Coalitions and Collaborations to tackle NCDs: Nursing stepping up to be a partner in a country wide health improvement initiative

Country: Pacific Islands

Non-Communicable Diseases (NCDs), which accounted for 75 per cent of all deaths in Tonga in 2008, according to the WHO are due mainly to poor diet, lack of physical exercise, smoking and alcohol consumption.  According to Hon. Dr Saia Ma’u Piukala, Minister of Health, “99% of the Tongan adult population is at medium to high risk of developing a NCD.

The focus on NCDs in Tonga began in 2003 with the development of a comprehensive NCD strategy (2004-2009), the first in the Pacific.  The then Minister for Health, Lord Viliani Tau’ Tangi, has been a mainstay of the NCDs fight and has consistently seen nursing as having a central role to play in arresting and controlling NCDs.  The evaluation of this first plan revealed that there were difficulties with both accurate data collection and with implementation.  The next NCDs strategy (2010-2015) focused on redressing these issues and Lord Tangi recognised the critical positioning of nurses in the Tongan community as well as the acute care sector.  Several years earlier, reproductive health nurses had been specifically educated and stationed in each community health centre resulting in a significant reduction in maternal and infant mortality, morbidity and rise in immunisation rates.  This community-based, nursing-led model, it was believed, might also work with NCDs if a role could be introduced which would combine health promotion, early detection, illness prevention, treatment adherence, rehabilitation and palliation. The idea of the Tonga community based NCDs nurse was born.

A pilot was set up in 2012 in five community centres and the efficacy and acceptance of this community based offering quickly became clear.  Funding was sought for rolling the NCD nurse programme out to 20 community centres and by early 2014, 20 explicitly chosen experienced community nurses graduated from an innovative collaboratively constructed, and accredited Advanced Nursing Diploma in the Prevention, Detection and Management of Non-Communicable Diseases.  To demonstrate the importance placed on this nursing initiative, the graduation ceremony was attended by Her Majesty Queen Nanasipau’u Tuku’aho, and the Minister for Health.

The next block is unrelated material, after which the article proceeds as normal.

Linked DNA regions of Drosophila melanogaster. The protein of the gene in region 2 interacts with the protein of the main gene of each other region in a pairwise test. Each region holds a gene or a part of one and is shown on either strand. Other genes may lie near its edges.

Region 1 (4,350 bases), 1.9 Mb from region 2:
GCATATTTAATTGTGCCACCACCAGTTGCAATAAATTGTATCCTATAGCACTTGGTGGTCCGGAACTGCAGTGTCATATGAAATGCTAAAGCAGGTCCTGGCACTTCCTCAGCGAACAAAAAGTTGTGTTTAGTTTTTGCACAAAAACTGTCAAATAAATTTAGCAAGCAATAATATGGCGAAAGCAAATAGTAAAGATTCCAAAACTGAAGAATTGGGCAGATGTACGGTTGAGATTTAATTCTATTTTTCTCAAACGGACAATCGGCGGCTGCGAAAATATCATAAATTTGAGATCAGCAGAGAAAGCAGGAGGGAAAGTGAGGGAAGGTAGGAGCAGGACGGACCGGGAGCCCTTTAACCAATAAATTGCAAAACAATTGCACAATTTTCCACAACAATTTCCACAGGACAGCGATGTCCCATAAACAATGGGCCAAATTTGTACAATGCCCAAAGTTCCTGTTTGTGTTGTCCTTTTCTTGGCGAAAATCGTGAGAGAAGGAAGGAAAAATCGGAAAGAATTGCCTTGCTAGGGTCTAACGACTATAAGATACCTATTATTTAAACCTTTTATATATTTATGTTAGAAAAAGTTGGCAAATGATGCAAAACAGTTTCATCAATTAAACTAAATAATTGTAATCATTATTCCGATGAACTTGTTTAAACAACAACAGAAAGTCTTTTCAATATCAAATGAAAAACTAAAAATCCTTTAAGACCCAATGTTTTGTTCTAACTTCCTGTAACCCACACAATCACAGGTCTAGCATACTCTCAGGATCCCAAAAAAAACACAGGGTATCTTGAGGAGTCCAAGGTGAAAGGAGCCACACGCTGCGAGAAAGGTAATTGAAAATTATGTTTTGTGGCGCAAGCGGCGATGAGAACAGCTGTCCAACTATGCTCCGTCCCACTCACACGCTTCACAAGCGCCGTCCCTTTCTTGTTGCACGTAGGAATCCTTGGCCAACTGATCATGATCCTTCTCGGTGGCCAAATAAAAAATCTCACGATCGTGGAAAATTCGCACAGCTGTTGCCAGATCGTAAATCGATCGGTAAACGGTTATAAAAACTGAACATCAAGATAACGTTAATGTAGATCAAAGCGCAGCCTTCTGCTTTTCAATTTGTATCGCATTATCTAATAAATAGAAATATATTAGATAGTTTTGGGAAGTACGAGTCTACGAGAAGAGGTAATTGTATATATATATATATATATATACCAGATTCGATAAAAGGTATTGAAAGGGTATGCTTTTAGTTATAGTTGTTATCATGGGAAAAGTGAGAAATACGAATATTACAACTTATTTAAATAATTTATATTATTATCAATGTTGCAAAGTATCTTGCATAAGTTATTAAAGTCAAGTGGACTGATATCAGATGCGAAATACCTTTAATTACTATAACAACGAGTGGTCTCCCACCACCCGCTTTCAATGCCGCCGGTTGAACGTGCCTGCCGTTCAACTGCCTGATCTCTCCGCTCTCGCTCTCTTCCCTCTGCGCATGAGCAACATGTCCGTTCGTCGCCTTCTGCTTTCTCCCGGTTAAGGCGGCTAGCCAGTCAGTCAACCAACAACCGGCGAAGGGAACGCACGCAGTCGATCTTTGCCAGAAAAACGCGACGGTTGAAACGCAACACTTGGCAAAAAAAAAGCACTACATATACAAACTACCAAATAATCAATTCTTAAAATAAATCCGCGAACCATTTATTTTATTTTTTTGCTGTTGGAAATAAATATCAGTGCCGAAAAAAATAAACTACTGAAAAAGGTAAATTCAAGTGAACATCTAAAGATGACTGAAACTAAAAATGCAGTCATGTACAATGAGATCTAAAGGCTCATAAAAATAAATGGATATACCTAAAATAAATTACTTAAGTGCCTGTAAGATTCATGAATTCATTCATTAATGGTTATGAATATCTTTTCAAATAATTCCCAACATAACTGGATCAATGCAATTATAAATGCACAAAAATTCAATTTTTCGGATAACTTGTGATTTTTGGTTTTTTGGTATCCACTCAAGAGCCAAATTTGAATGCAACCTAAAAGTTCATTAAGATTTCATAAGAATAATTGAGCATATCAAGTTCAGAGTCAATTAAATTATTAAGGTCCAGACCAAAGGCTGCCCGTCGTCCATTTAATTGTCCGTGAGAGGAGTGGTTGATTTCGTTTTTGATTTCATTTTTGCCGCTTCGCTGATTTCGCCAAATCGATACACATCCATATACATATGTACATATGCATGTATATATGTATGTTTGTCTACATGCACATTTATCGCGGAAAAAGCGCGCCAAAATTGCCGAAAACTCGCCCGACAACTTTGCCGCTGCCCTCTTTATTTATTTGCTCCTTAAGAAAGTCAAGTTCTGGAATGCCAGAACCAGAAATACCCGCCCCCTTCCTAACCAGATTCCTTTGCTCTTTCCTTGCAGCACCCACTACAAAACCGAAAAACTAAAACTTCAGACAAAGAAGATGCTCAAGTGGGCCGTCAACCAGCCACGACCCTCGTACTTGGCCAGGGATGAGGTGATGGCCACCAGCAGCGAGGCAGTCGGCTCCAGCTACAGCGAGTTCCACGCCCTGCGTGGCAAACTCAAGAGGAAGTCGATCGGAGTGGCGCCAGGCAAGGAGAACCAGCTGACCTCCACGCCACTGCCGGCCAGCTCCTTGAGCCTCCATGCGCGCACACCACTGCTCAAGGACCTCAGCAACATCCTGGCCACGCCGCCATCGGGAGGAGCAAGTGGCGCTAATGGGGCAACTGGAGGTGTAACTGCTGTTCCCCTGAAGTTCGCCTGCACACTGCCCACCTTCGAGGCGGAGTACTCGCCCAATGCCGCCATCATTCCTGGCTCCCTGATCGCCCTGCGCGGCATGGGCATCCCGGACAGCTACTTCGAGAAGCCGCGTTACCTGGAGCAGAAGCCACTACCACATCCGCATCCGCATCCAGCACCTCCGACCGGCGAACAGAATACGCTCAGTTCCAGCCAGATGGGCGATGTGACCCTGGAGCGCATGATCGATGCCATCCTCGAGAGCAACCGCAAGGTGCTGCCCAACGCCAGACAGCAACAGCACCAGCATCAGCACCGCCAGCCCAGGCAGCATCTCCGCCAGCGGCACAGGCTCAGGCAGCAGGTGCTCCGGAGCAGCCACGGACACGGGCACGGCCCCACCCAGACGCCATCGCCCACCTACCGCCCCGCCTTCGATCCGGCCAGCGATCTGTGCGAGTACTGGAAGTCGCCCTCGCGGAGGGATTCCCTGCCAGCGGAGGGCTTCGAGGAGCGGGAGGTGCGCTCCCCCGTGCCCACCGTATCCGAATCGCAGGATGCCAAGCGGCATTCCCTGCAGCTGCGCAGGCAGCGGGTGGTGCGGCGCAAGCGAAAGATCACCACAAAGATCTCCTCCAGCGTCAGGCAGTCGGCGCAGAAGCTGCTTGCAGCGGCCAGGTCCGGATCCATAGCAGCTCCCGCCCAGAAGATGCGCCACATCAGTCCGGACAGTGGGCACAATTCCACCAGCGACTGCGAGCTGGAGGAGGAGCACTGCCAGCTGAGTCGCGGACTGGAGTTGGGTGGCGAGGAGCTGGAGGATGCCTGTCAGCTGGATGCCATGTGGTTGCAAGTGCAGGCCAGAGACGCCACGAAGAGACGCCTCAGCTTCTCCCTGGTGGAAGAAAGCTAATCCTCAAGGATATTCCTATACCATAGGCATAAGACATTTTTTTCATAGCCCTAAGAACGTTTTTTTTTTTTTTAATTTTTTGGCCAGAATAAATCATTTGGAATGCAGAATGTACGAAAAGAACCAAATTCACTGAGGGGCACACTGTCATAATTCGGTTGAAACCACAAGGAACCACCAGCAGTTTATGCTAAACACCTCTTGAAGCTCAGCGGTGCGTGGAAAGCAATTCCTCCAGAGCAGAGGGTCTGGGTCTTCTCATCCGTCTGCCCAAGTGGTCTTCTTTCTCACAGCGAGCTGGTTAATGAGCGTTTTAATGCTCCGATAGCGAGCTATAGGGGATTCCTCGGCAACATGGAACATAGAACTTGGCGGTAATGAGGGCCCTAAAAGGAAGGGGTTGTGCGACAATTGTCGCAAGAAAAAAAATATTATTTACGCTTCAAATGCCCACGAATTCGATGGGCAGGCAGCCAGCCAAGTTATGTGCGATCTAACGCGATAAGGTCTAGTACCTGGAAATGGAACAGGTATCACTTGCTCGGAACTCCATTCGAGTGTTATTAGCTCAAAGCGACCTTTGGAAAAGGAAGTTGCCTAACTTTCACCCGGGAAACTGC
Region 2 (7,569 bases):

This nurse-led initiative has already enhanced the accuracy of data collection on NCDs; improve diabetes and cardiovascular disease monitoring and treatment; enhance community participation in exercise and nutrition programmes; and reduce the need for amputations.

The latest strategic plan for NCDs (2015-2020) continues the fight in Tonga with an emphasis in this latest plan on young people and a healthy start to life.  The community based reproductive health nurses and NCD nurses will continue to have a major role to play, along with many other sectors of society.

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